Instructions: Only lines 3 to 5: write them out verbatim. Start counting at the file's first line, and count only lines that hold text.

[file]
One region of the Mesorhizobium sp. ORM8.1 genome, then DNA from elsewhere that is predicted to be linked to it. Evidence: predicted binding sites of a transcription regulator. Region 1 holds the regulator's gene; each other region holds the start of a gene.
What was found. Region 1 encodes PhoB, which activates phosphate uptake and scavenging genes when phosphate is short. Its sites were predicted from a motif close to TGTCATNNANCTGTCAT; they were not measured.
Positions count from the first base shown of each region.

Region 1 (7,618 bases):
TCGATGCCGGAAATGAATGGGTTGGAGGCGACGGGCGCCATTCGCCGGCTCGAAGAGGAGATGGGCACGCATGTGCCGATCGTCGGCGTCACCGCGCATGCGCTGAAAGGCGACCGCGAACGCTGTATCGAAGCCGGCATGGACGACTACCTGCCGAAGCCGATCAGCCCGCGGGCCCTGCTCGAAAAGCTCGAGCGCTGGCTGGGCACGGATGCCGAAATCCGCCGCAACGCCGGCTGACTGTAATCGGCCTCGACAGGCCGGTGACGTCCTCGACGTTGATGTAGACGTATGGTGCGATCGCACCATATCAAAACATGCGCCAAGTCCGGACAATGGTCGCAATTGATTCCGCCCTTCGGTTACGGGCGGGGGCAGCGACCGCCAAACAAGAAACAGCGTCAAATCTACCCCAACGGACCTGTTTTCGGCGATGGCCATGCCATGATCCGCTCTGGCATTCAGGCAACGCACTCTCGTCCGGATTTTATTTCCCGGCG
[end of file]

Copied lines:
Positions count from the first base shown of each region.

Region 1 (7,618 bases):
TCGATGCCGGAAATGAATGGGTTGGAGGCGACGGGCGCCATTCGCCGGCTCGAAGAGGAGATGGGCACGCATGTGCCGATCGTCGGCGTCACCGCGCATGCGCTGAAAGGCGACCGCGAACGCTGTATCGAAGCCGGCATGGACGACTACCTGCCGAAGCCGATCAGCCCGCGGGCCCTGCTCGAAAAGCTCGAGCGCTGGCTGGGCACGGATGCCGAAATCCGCCGCAACGCCGGCTGACTGTAATCGGCCTCGACAGGCCGGTGACGTCCTCGACGTTGATGTAGACGTATGGTGCGATCGCACCATATCAAAACATGCGCCAAGTCCGGACAATGGTCGCAATTGATTCCGCCCTTCGGTTACGGGCGGGGGCAGCGACCGCCAAACAAGAAACAGCGTCAAATCTACCCCAACGGACCTGTTTTCGGCGATGGCCATGCCATGATCCGCTCTGGCATTCAGGCAACGCACTCTCGTCCGGATTTTATTTCCCGGCG